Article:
Before getting to the main content of today, I'll give some updates about things I am working on:
Currently, I am working on three main conlanging-related projects, two of these being conlangs, the third being a tool for conlangers. The two conlangs, however, rely on the tool being workable, and it is as of yet in a bit of a planning stage. Until it is done, this blog will probably not be updated very often. Expect maybe half a year for the unveiling of the tool, depending on work, other hobbies and other inconveniences. Let's set a deadline at Hannukkah 5781. Another conlang-related tool is in the early early planning stages, but will probably not see the lights of day until 2021.
In addition, I am coding a microtonal pitch perception webapp; it is still in its early alpha test days (and due to getting a new, more challenging job and a dog last january, I have not had much time to update it over the last year or so, the alpha test period really got out of hand!)
Also, I've been doing a fair share of duolingo in recent months, and if you don't already use it, I would definitely recommend it!
But ... on to linguistics!
It is not unusual for languages to permit leaving a gap when coordinating things in some kind of subordinate construction:
I eat and _ sleep.
They both saw _ and heard you.
He spent some time in Germany and _ Austria.
You are a good singer, both with _ and without amplification.
Now... we can imagine restrictions on this, and I am thinking of a few interesting ones.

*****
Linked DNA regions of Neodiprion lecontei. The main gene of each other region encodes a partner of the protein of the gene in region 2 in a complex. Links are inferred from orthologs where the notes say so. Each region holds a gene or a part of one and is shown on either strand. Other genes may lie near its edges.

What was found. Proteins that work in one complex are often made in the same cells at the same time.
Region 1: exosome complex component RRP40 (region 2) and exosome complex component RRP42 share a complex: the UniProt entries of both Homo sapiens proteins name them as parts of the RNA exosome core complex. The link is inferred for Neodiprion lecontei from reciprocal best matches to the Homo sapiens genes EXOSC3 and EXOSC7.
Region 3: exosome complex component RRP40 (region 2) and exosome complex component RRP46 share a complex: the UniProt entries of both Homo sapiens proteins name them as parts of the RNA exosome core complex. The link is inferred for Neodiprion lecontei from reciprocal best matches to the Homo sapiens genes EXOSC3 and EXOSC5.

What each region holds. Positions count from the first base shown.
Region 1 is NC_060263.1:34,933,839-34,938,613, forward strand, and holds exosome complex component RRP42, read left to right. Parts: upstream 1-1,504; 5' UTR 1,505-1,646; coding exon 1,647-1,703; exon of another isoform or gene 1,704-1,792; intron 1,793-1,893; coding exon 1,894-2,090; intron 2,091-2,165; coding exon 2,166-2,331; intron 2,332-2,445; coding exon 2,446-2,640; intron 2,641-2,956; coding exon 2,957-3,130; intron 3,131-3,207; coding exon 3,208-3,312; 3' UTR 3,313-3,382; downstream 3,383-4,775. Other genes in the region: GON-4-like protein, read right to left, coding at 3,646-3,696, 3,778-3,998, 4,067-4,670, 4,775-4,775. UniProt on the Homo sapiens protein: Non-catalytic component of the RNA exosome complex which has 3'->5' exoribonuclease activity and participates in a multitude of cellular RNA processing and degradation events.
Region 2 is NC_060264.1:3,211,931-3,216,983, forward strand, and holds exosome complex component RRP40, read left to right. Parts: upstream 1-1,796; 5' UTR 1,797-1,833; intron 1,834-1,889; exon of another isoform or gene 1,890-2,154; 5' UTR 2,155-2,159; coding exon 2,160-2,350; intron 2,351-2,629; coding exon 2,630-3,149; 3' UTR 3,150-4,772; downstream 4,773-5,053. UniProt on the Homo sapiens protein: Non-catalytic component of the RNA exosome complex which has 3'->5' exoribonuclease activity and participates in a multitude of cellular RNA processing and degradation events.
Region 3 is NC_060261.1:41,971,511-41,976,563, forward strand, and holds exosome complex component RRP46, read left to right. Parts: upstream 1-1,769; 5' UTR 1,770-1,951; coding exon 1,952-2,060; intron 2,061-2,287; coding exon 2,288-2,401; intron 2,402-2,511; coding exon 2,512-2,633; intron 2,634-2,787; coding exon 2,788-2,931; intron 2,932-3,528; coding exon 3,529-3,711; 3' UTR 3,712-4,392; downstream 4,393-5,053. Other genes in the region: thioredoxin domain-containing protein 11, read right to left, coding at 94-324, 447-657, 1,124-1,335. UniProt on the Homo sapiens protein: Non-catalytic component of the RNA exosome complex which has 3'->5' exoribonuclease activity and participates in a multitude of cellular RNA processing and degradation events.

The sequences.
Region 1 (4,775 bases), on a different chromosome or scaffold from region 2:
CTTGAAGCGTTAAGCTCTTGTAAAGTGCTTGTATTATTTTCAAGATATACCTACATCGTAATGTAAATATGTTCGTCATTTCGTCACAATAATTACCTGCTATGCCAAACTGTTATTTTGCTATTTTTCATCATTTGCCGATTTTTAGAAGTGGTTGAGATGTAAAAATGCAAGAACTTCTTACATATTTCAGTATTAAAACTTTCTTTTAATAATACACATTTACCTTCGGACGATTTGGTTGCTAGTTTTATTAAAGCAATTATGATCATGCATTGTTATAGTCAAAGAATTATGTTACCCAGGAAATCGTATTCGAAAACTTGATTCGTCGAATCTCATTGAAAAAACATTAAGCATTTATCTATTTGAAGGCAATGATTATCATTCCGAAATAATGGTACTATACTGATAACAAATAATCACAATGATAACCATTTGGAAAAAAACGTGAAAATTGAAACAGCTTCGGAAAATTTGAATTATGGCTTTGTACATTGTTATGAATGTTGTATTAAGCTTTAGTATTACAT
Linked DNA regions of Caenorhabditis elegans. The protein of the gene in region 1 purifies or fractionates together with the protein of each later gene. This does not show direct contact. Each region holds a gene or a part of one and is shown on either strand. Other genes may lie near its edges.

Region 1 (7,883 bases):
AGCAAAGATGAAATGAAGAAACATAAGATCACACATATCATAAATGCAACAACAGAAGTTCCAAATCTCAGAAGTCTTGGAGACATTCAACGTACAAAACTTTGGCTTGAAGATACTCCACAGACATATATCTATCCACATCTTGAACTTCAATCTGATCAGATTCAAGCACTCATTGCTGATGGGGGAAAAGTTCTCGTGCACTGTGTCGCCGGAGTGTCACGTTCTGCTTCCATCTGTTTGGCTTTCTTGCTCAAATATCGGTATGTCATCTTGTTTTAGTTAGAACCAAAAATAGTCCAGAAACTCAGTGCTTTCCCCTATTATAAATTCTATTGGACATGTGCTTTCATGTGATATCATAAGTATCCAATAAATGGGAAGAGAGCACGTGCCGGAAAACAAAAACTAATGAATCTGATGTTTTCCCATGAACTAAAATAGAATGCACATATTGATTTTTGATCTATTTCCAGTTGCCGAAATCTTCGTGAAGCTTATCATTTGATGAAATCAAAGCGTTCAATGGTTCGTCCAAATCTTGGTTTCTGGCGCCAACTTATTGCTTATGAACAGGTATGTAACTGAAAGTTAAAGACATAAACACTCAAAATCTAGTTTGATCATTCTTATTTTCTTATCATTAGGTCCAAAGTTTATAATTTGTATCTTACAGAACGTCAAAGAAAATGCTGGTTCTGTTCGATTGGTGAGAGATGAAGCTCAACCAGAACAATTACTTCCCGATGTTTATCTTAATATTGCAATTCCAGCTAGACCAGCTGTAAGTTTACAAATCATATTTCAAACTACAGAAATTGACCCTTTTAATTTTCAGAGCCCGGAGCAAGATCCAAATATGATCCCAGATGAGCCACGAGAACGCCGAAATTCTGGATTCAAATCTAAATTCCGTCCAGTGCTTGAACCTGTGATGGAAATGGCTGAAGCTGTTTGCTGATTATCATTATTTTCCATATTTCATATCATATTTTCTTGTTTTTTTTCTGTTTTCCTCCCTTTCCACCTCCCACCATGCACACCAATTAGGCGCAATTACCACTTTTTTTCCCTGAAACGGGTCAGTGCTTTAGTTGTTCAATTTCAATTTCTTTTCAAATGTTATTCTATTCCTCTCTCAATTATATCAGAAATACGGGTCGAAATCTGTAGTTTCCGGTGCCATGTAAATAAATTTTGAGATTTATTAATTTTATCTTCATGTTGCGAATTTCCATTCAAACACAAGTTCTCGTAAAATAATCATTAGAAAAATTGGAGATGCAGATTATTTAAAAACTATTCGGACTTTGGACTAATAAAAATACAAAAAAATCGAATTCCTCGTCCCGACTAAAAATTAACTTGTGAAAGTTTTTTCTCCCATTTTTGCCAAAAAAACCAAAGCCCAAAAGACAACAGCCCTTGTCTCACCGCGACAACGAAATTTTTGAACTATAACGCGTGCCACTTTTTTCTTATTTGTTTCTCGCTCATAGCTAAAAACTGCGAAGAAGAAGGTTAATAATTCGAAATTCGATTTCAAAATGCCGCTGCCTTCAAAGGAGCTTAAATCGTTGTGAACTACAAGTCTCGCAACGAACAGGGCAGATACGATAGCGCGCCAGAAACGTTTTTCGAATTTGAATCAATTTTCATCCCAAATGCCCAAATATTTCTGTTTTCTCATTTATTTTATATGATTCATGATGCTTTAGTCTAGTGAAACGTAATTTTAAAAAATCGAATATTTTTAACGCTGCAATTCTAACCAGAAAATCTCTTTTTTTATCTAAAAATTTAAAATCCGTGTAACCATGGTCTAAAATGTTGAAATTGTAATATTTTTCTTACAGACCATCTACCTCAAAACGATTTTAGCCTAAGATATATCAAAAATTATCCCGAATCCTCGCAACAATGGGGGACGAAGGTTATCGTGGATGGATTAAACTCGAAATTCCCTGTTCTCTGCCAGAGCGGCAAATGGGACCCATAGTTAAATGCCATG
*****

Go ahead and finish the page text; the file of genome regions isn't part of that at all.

1) Gender and Number Restrictions
One could imagine a restriction whereby any two nouns after a preposition need to be of the same gender and number - otherwise, the preposition needs to be repeated before the next noun(s).
This could even cut into subsets of the genders - one could require the same animacy as well. Also, some genders might be "closer" related to others, so e.g. masculine and neuter in German could maybe work?
This gets a bit trickier, and mostly applies in languages with a case system like that of conservative IE languages. The cases of both nouns have to have the same distribution in the paradigm. Here, I mean a rather odd sense of what a case is: a case is an ending. In Russian, the feminine dative has the same suffix as the feminine prepositional, and thus, they'd be the same case here - and maybe we could accept masculine prepositionals to coordinate with feminine prepositionals, because they take the same suffix as well. But masculine datives and feminine datives would be an odd mix, due to the masculine datives being distinct.
In the case of Russian, this would allow animate masculine nominatives and feminines to co-ordinate (because, although these are different suffixes, the suffixes have the same *distribution*), and it would let masculine and feminine instrumentals to co-ordinate, because their suffixes also have the same distribution.
Case, however, lets us also think about coordination of verbs and prepositions: only those that take the same type of case on their object can allow gaps over coordination.